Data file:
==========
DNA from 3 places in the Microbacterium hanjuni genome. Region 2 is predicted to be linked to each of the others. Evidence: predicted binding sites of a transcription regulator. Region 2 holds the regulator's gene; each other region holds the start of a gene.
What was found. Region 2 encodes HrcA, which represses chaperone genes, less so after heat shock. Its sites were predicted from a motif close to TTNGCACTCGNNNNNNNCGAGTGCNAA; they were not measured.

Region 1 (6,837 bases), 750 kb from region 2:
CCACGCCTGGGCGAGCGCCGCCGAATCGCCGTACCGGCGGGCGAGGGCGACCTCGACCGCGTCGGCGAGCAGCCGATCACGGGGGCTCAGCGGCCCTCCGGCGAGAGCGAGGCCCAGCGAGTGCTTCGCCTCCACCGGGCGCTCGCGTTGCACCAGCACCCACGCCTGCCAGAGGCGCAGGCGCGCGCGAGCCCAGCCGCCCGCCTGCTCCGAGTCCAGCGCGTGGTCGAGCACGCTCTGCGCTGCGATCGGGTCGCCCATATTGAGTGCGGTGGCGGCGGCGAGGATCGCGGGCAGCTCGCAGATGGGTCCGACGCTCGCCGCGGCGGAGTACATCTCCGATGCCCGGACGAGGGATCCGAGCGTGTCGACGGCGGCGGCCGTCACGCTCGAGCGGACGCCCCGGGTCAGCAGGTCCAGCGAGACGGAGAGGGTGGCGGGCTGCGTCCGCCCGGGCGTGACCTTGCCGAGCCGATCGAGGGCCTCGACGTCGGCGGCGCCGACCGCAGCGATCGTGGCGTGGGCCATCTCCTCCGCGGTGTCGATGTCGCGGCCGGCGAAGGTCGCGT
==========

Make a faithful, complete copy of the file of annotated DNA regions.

DNA from 3 places in the Microbacterium hanjuni genome. Region 2 is predicted to be linked to each of the others. Evidence: predicted binding sites of a transcription regulator. Region 2 holds the regulator's gene; each other region holds the start of a gene.
What was found. Region 2 encodes HrcA, which represses chaperone genes, less so after heat shock. Its sites were predicted from a motif close to TTNGCACTCGNNNNNNNCGAGTGCNAA; they were not measured.

Region 1 (6,837 bases), 750 kb from region 2:
CCACGCCTGGGCGAGCGCCGCCGAATCGCCGTACCGGCGGGCGAGGGCGACCTCGACCGCGTCGGCGAGCAGCCGATCACGGGGGCTCAGCGGCCCTCCGGCGAGAGCGAGGCCCAGCGAGTGCTTCGCCTCCACCGGGCGCTCGCGTTGCACCAGCACCCACGCCTGCCAGAGGCGCAGGCGCGCGCGAGCCCAGCCGCCCGCCTGCTCCGAGTCCAGCGCGTGGTCGAGCACGCTCTGCGCTGCGATCGGGTCGCCCATATTGAGTGCGGTGGCGGCGGCGAGGATCGCGGGCAGCTCGCAGATGGGTCCGACGCTCGCCGCGGCGGAGTACATCTCCGATGCCCGGACGAGGGATCCGAGCGTGTCGACGGCGGCGGCCGTCACGCTCGAGCGGACGCCCCGGGTCAGCAGGTCCAGCGAGACGGAGAGGGTGGCGGGCTGCGTCCGCCCGGGCGTGACCTTGCCGAGCCGATCGAGGGCCTCGACGTCGGCGGCGCCGACCGCAGCGATCGTGGCGTGGGCCATCTCCTCCGCGGTGTCGATGTCGCGGCCGGCGAAGGTCGCGT